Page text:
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Multiple paternity in a viviparous toad with internal fertilisation

Sandberger-Loua, Laura, Feldhaar, Heike, Jehle, Robert, Rödel, Mark-Oliver
Die Naturwissenschaften 2016 v.103 no.7-8 pp. 51
Nimbaphrynoides, eggs, females, genetic markers, genotype, juveniles, males, mating behavior, microsatellite repeats, paternity, sires, spermatozoa, storage organs, toads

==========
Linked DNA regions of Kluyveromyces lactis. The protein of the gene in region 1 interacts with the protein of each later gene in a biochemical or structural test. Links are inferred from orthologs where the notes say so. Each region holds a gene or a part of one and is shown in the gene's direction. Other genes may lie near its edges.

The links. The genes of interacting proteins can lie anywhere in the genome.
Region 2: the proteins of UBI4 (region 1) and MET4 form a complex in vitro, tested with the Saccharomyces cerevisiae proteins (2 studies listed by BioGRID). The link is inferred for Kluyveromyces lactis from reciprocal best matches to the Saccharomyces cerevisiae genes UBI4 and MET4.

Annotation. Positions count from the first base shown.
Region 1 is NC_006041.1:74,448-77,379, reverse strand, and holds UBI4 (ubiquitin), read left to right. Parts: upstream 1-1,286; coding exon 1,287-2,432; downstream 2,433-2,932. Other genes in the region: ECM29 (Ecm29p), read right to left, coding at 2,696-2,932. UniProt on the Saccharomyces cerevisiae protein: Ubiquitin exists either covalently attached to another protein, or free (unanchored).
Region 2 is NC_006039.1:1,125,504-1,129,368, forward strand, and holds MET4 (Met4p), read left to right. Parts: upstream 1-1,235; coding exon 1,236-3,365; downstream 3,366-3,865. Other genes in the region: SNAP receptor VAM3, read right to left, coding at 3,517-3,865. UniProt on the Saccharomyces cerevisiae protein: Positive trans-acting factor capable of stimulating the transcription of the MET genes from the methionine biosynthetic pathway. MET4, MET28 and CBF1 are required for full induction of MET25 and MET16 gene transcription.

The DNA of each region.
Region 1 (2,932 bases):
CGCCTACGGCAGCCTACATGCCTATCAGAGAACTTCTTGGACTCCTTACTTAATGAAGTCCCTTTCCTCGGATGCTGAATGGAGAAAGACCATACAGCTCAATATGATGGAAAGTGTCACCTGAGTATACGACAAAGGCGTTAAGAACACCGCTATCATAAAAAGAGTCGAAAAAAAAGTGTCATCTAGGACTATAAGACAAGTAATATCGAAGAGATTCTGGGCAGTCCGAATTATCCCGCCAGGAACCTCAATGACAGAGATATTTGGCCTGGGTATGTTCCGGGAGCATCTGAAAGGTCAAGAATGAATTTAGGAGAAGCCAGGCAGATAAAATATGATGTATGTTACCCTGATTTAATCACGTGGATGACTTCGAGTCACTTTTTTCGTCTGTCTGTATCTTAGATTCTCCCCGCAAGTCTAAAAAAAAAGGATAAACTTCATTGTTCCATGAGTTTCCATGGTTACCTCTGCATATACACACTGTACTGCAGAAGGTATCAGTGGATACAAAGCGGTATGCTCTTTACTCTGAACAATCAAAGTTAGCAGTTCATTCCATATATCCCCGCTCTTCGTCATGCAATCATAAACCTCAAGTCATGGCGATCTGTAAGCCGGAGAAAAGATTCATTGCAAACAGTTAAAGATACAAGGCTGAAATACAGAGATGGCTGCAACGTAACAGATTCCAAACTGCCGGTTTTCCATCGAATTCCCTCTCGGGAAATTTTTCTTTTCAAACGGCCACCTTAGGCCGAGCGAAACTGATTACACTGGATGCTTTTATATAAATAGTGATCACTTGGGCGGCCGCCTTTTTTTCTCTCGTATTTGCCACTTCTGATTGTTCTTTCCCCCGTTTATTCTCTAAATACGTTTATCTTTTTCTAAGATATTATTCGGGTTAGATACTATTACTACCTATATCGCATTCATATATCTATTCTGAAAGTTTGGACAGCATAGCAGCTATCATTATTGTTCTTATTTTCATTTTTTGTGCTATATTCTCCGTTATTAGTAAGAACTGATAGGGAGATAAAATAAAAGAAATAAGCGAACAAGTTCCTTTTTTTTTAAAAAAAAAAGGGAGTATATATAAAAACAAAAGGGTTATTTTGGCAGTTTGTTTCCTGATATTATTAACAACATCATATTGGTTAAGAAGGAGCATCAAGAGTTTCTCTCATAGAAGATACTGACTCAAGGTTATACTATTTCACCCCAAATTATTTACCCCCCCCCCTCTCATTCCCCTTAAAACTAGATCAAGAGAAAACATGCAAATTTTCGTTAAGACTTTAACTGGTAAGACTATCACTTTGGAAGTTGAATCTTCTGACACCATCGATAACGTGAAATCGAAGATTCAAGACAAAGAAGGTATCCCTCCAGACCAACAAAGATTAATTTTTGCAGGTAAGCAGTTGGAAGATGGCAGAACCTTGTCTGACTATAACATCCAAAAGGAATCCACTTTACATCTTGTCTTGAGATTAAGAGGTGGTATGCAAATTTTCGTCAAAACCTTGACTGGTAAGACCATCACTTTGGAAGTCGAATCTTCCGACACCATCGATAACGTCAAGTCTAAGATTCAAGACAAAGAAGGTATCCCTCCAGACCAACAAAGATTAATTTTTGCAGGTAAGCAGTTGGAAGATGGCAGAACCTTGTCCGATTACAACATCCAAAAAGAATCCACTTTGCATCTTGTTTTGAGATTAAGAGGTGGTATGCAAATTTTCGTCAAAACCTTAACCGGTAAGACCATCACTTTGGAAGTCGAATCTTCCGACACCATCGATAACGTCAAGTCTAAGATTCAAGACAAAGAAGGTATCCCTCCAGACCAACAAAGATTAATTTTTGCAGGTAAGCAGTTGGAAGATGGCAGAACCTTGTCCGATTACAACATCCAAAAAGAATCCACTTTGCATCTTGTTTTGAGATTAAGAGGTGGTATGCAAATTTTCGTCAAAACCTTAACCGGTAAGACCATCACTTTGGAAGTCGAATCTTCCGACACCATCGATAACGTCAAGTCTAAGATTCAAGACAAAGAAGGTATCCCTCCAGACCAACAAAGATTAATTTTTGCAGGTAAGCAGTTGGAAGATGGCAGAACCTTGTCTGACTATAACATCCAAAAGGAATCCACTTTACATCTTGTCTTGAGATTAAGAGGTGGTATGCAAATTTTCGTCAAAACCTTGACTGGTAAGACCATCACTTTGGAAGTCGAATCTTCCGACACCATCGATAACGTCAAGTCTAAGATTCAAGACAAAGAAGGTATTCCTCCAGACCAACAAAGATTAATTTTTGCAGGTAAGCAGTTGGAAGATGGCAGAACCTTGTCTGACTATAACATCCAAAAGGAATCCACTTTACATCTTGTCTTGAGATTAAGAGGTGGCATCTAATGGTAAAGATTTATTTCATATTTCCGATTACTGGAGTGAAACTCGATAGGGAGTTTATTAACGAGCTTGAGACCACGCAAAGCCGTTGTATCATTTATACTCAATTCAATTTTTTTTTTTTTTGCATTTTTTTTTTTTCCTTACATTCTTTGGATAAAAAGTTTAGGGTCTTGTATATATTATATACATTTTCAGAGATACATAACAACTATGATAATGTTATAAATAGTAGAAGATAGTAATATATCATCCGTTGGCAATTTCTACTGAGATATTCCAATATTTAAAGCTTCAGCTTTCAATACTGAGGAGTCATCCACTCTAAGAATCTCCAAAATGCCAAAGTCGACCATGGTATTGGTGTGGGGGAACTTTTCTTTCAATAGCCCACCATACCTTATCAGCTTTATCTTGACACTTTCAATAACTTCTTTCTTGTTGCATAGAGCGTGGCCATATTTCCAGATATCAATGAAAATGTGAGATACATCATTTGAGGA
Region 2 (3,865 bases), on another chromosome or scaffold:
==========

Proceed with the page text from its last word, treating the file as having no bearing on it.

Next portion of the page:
Anurans are renowned for a high diversity of reproductive modes, but less than 1 % of species exhibit internal fertilisation followed by viviparity. In the live-bearing West African Nimba toad (Nimbaphrynoides occidentalis), females produce yolk-poor eggs and internally nourish their young after fertilisation. Birth of fully developed juveniles takes place after 9 months. In the present study, we used genetic markers (eight microsatellite loci) to assign the paternity of litters of 12 females comprising on average 9.7 juveniles. In 9 out of 12 families (75 %), a single sire was sufficient; in three families (25 %), more than one sire was necessary to explain the observed genotypes in each family. These findings are backed up with field observations of male resource defence (underground cavities in which mating takes place) as well as coercive mating attempts, suggesting that the observed moderate level of multiple paternity in a species without distinct sperm storage organs is governed by a balance of female mate choice and male reproductive strategies.